At the same time they removed the checkbox from the interface, they nonetheless left the command in the object model. Hence, you can use this command to turn off the parts of autocomplete that were NOT removed.

  4. askingwhy says:

    My issue is with footers and page numbering. I have a custom footer and I can insert the page number, but how do I include the number of pages? I tried selecting one from the horrible looking pre-done footer formats and it counted the number of pages in the whole document, not in the section and it put the page numbering in the wrong place. I tried to move it, but I could not. Is there a key stroke for inserting the number of pages? How do I get word 2007 to insert the number of pages for a section, in the location that I select?

  5. herbt3 says:

    The number of pages can be included in a footer by using the numpages field. While there are pre-fab footers and headers, most experienced Word users prefer to create their own. While in the footer, press Ctrl+F9 to insert field characters {}, and type numpages inside the braces; then press F9 to update the field so it displays the number of pages. For the number of pages in the section, use sectionpages instead of numpages. You can press Alt+F9 to toggle field code display on/off. For Page 1 of 7, this would display as:

    Page { page } of { numpages }


    Page { page } of { sectionpages }

    So… your existing custom footer would have just { page }. Once modified, it would look like one of the above (perhaps). After creating a field manually, always remember to update it by pressing F9, otherwise, it will display as blank.

    Good luck!

  6. Wade Alexander says:

    Hi Herb,
    Yesterday I encountered a problem with page numbers. Instead of the number showing there was a place in the footer to enable editing.
    I found the simple solution on the MPV sitealt+f9. Why is this simple solution not in your Word 2010 Bible?
    Your book is very useful, except there are some unknown simple ways to work that are not there.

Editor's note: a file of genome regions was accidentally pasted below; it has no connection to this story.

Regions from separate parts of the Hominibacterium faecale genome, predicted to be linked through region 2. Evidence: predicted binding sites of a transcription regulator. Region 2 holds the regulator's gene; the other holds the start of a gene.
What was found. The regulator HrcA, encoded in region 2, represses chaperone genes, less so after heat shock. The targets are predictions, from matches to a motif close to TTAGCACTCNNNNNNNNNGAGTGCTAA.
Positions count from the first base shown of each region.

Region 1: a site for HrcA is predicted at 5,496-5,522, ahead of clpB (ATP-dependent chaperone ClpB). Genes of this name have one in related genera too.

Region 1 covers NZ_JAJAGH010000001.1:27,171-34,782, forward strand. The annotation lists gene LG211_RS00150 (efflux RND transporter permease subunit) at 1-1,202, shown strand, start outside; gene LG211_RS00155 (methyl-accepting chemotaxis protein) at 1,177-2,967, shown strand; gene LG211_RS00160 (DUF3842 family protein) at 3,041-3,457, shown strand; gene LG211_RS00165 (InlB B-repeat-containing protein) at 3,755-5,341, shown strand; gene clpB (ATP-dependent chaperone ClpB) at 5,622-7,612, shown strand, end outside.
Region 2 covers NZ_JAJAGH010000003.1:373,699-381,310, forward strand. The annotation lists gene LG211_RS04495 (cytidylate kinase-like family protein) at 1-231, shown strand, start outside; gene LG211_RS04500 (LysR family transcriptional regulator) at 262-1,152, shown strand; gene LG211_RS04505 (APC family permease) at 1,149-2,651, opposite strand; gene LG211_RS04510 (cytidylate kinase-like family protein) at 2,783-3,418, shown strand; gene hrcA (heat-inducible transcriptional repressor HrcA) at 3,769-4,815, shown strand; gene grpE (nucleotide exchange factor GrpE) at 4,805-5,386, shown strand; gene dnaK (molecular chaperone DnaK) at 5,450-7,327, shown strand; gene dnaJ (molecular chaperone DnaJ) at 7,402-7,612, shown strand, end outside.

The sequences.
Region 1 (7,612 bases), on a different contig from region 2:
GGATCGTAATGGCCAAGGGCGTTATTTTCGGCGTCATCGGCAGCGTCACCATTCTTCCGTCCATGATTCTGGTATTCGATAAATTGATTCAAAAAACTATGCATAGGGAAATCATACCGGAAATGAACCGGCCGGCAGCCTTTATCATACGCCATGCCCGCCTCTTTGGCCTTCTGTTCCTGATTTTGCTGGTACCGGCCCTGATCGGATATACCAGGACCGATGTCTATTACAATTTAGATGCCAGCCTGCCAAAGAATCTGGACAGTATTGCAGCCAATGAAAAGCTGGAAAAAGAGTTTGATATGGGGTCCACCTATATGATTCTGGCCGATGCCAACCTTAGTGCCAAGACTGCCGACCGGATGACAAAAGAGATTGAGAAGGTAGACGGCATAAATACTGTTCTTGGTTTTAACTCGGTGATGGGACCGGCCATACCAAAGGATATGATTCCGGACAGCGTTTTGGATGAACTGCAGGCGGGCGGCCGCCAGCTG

Wade A

  7. herbt3 says:

    Hi, Wade,

    Thank you for your comment.

    The command is called “Toggle Field Codes,” and can be found on pages 195,317, 372, 374, 392, and 557. When you tried to find it, where did you look in the index? Knowing where someone who doesn’t know what it’s called might look for it can help me make the index more useful next time, since this useful and simple tool is essential for anyone who does more than the very basics in Word. That’s the biggest problem in a program as complex as Word: how does someone find a particular command when they don’t know its formal name (or even that it exists).

    For my own purposes, I also assigned this command to the F10 key (whose default function isn’t something I ever use), so I can toggle field codes with a single finger.


  8. Wade Alexander says:

    Hi Herb,
    Thanks for your reply. I just now opened it. Fields? That is a new term for me. I checked all of the entries you list but none of them offer the solution I found on-line. I need to study your chapter 21. I did not know that the footer is a “field.” I see almost two pages of references in the index for fields. I looked in Headers and footers –page numbers. That was what I was working on. p 348 did not have what I was needing.
    The list of keyboard shortcuts has a listing for fields, but I didn’t know about fields.
    Wade Alexander

  9. herbt3 says:

    Footers aren’t fields, but they often contain one or more fields. Word uses fields to insert things like dates, page numbers, table and figure numbers, and cross references.

    To see what’s involved, in a blank document, press Ctrl+F9 (insert field). This will insert field braces that look like this: { }. Next, inside those braces, type the word “date”, without the quotes. Then, with the cursor anywhere inside the field braces, press F9 (update field). Today’s date will appear. Press Alt+F9 (toggle field codes), and you’ll see { date } again. Replace “date” with “time”, press F9 (update) and you’ll see the current time.

    Other popular fields include “page” (for the current page number) and “numpages” (for the number of pages in the document). Together, these often are used for creating “Page x of y” numbering schemes in headers or footers.

    I hope this is helpful.

  10. I finally made the big leap and changed from Word 2003 to Word 2010. Because I have a lot of customizations, I couldn’t stomach Word 2007. Thank you for your book the Word 2010 Bible. It has been very helpful to me … and I haven’t finished it yet. I found enough value in it, though, to add links to it on Amazon on many of my pages where I thought it could help my readers.

    Thank you for all you have done for the community of Word users.